This one predictable trend will emerge from Donald Trump’s shock election victory
‘The abiding truth about changes of government is that they have remarkably little impact on economic fundamentals’
The American people have spoken and so have global markets. The former wanted a big change, while the latter are highly change averse, so global investors responded to the Trump triumph with a mighty vote of no confidence. What happens next is not clear.
However, we do know some things. First, markets always overreact to news they were not expecting and, my oh my, they sure were not expecting this result. Thus, share prices have plunged, there has been heavy selling of the US dollar etc. etc.
As night follows day, some of this panicky trading will reverse itself quite soon. Next up, at least according to the normal post-election script, there will be assurances that things said in the heat of the campaign were not quite as stated and vague statements about business as usual will be uttered.
The problem is that the Republican victory, sweeping not just the White House but also the two tiers of the legislature, has not gone according to the scripts carefully prepared by some of the “smartest” people in the investment world, let alone in the world of politics but then again that world is in a state of turmoil, producing shocks to the system not just in the United States but also in places like Britain where business as usual is no longer regarded as a desirable state of affairs by large swathes of the public.
However, before pressing the panic button it is useful to consider a wider perspective of what usually happens after elections, even those that produce major upsets.
The abiding truth about changes of government is that they have remarkably little impact on economic fundamentals. There is however an important caveat here because while governments find it remarkably hard to defy economic trends and improve the state of economies, there are salutary examples of governments managing to make things worse.
A case in point is Venezuela, an oil rich nation that enjoyed significantly higher standards of living than many other countries in the region. In a remarkably short space of time the then new Chavez administration managed to squander this considerable wealth, reducing the nation to a state of economic crisis. However even here it is not possible to blame the government alone because one of its biggest problems was the enormous decline in oil price; something well beyond the control of the Caracas government.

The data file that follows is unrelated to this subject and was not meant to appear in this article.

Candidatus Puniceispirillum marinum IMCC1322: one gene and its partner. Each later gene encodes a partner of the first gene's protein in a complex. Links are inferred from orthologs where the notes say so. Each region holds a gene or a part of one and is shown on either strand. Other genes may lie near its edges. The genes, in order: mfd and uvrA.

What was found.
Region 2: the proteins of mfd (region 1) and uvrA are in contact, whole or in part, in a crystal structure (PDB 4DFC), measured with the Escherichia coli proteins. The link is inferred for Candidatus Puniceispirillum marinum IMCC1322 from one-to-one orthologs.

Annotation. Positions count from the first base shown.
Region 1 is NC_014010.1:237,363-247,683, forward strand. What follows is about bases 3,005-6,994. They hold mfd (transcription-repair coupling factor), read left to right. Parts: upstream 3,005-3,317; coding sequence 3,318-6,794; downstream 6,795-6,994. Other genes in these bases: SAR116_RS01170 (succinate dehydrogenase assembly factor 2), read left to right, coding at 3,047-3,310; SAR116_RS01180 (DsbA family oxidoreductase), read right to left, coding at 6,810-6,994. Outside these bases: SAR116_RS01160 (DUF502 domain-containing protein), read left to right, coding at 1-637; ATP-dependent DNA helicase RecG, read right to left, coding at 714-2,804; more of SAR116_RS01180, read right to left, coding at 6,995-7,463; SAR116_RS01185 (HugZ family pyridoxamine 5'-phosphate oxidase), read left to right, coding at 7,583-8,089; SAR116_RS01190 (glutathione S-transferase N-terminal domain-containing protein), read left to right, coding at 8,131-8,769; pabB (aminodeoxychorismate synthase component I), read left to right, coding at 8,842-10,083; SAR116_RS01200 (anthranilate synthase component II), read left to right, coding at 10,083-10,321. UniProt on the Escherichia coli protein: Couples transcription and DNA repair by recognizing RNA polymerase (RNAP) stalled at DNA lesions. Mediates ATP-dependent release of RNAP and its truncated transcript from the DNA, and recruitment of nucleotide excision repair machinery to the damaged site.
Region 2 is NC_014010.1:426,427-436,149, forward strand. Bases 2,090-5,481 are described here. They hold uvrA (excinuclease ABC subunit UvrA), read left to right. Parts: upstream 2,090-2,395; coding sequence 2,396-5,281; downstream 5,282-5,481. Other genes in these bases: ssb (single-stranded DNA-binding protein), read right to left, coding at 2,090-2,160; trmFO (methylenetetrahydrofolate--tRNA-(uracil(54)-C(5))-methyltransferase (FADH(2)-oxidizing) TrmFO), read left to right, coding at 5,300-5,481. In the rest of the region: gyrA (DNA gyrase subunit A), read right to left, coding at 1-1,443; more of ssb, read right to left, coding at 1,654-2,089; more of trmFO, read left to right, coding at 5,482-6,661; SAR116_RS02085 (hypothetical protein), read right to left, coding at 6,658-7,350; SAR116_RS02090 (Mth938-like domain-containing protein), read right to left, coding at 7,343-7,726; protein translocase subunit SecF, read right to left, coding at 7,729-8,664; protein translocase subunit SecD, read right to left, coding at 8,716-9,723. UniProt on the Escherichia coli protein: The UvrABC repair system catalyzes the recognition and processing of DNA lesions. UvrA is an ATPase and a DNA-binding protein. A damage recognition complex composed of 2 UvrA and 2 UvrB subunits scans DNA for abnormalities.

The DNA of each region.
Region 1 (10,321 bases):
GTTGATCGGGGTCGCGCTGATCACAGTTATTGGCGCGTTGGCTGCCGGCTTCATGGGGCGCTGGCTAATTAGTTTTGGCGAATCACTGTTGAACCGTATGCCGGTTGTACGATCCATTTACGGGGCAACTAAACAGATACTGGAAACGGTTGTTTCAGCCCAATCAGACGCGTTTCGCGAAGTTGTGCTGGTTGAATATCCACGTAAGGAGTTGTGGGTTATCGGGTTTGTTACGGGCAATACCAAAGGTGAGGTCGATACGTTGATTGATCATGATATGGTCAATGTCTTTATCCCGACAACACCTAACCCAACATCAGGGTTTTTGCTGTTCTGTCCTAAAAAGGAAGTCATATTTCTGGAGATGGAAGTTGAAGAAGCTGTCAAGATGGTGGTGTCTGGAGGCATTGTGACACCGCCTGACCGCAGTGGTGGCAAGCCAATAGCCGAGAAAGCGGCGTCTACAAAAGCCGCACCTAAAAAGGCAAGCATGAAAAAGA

On the other end of the spectrum history records the valiant but unsuccessful efforts of the Roosevelt administration to pull America out of the Great Depression that was not ended by the government’s New Deal policies, even though they helped alleviate some of its impact, but by America entering the second world war.
Despite the doom-laden picture Donald Trump painted of the state of America before the election, it is not even remotely in a situation that compares with the 1920s and 1930s, so the new President faces challenges that are admittedly more complex but, frankly, less profound. Moreover, his ability to make changes to the economy are, if anything, even more constrained nowadays by the enormous interdependence of the global economy.
Then there are the constraints of America’s political system that theoretically provides the president with enormous power but in reality ties the executive’s hands both at the national and state level. The new President enjoys the luxury of having a legislature filled with members of his party but many of them are not his friends and mid-term elections may very well change the composition of these bodies just when he needs them most.
Donald Trump has promised to do a great deal, a lot of these promises are pretty vague but they seem to add up to a package of big giveaways to those with money, increased isolationism, increased protectionism and a turning back of the clock on many social policies. Assuming he even gets off the starting block with any of this, not least the barmy plan to get Mexico to pay for building a wall between the two countries, he will run into obstacles at every turn. How a man like Trump will react to being obstructed is uncertain but in normal circumstances frustration produces compromise.
Trump however prides himself on shunning the normal so let’s see how that works out for him. Meanwhile, aside from the hectic market response that greeted his election, let’s also see what investors will do in the long run. My guess is that a period of calm will soon ensue and even if the Trump administration turns out to be a disaster on many fronts, Americans will go to the polls again in four years’ time and can opt for another change of direction. That’s what makes the system fundamentally strong and should give solace to long term investors.
Stephen Vines runs companies in the food sector and moonlights as a journalist and a broadcaster